Advanced Multi-AZ Resilience Patterns - Advanced Multi-AZ Resilience Patterns

Advanced Multi-AZ Resilience Patterns

Publication date: July 11, 2023 (Document revisions)

Many customers run their workloads in highly available, multi-Availability Zone (AZ) configurations. These architectures perform well during binary failure events, but often encounter problems with gray failures. The manifestations of this type of failure can be subtle, and defy quick and definitive detection. This paper provides guidance on how to instrument workloads to detect impact from gray failures that are isolated to a single Availability Zone, and then take action to mitigate that impact in the Availability Zone.


The purpose of this document is to help you more effectively implement resilient multi-AZ architectures. One of the best practices for building resilient systems in Amazon Virtual Private Cloud (VPC) networks is to deploy each workload to multiple Availability Zones.

An Availability Zone is one or more discrete data centers with redundant power, networking, and connectivity. Using multiple Availability Zones allows you to operate workloads that are more highly available, fault tolerant, and scalable than would be possible from a single data center.

Many AWS services, such as Amazon Elastic Compute Cloud (EC2) Auto Scaling or Amazon Relational Database Service (Amazon RDS), provide a multi-AZ configuration. These services don't require you to build any additional observability or failover tooling. They make workloads resilient to easily detectable binary failure modes within an AWS Region that affect a single Availability Zone. This could be complete physical hardware failure, power loss, or a latent software bug affecting a majority of resources.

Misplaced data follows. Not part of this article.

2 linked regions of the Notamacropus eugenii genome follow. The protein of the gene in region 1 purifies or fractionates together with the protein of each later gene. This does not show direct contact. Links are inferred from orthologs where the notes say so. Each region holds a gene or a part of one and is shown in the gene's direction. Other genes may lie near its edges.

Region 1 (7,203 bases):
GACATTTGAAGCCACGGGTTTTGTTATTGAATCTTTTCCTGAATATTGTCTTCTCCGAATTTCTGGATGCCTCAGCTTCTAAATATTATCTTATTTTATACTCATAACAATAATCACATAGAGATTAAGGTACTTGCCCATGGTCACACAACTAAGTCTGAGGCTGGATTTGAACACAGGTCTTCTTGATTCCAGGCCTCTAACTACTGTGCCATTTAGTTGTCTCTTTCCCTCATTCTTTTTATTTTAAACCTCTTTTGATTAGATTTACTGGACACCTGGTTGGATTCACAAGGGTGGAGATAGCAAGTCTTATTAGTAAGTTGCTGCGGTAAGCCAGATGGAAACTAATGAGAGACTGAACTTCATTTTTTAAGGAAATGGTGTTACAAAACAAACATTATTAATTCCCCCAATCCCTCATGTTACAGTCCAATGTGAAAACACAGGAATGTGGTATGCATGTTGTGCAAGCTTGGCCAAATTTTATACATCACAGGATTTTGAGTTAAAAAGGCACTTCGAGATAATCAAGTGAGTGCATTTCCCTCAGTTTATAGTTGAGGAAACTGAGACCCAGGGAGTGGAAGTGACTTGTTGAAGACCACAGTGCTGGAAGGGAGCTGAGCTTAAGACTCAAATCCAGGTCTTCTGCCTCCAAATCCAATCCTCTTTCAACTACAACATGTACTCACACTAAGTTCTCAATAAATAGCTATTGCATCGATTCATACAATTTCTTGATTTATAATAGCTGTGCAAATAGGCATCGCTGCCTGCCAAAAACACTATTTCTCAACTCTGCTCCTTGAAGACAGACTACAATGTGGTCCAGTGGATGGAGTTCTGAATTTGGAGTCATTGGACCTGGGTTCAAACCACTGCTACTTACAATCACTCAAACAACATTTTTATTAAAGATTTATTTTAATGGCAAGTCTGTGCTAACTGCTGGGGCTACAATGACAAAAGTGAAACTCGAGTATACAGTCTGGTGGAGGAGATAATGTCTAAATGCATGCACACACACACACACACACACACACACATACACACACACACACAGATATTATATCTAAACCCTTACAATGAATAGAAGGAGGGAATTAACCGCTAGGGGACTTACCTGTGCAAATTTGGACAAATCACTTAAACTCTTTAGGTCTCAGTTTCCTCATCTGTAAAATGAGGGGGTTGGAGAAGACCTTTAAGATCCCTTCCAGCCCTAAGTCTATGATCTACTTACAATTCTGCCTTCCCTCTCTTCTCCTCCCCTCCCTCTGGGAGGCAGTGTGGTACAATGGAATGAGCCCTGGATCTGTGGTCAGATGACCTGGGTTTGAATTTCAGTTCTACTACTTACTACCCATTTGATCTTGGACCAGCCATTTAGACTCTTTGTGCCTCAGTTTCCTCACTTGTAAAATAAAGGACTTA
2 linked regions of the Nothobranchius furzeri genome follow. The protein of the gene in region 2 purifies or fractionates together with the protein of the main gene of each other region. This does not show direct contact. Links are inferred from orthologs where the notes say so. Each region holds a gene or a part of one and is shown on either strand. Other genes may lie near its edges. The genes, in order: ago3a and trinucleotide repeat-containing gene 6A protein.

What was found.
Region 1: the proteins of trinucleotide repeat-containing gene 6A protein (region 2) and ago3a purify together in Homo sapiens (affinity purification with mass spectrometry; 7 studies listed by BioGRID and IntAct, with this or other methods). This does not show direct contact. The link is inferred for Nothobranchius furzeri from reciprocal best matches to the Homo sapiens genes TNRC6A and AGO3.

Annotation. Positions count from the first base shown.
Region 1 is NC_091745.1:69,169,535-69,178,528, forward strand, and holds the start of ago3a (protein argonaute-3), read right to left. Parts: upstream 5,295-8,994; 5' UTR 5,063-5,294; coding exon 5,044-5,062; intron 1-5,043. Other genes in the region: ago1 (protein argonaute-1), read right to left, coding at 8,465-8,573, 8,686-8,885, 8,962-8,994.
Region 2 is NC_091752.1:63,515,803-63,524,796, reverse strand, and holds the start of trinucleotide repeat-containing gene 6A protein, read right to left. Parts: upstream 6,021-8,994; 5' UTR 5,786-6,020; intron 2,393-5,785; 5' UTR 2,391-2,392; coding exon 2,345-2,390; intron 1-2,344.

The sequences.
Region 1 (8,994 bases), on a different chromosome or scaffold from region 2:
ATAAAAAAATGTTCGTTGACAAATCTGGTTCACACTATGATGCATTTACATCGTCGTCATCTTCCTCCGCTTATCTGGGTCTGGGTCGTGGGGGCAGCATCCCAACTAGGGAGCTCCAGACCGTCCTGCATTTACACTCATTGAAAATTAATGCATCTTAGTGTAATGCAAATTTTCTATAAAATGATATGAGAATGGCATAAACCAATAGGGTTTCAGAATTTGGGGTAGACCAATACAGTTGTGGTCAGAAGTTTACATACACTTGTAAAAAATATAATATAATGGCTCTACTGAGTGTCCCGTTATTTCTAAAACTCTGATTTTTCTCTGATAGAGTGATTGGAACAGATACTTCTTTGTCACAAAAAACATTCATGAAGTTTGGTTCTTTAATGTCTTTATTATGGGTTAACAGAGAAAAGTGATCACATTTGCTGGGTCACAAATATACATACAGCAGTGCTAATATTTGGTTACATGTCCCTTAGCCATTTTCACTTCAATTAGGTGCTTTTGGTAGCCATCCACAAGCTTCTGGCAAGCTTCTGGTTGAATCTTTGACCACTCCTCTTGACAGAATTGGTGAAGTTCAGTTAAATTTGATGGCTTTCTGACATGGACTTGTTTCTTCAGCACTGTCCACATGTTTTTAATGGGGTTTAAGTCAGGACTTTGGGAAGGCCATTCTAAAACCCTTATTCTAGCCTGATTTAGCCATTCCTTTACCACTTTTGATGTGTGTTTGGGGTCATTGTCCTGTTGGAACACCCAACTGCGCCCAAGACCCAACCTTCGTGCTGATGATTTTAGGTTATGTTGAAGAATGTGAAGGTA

But there is another category of failures termed gray failures, whose manifestations are subtle and defy quick and definitive detection. This in turn results in longer times to mitigate the impact caused by the failure. This paper focuses on the impacts gray failures can have on multi-AZ architectures, how to detect them, and, finally, how to mitigate them.

The guidance provided in this whitepaper is mostly applicable to specific classes of workloads that:

  • Primarily use zonal AWS services

  • Need to improve single Region resilience

  • Are willing to make a significant investment to build the required observability and resilience patterns

In these workloads, you might not be willing to make some, or all, of the tradeoffs presented in Responding to gray failures, or not have the option to use multiple Regions. These types of workloads are likely to represent a small subset of your overall portfolio and hence this guidance should be considered at the workload level versus at the platform level.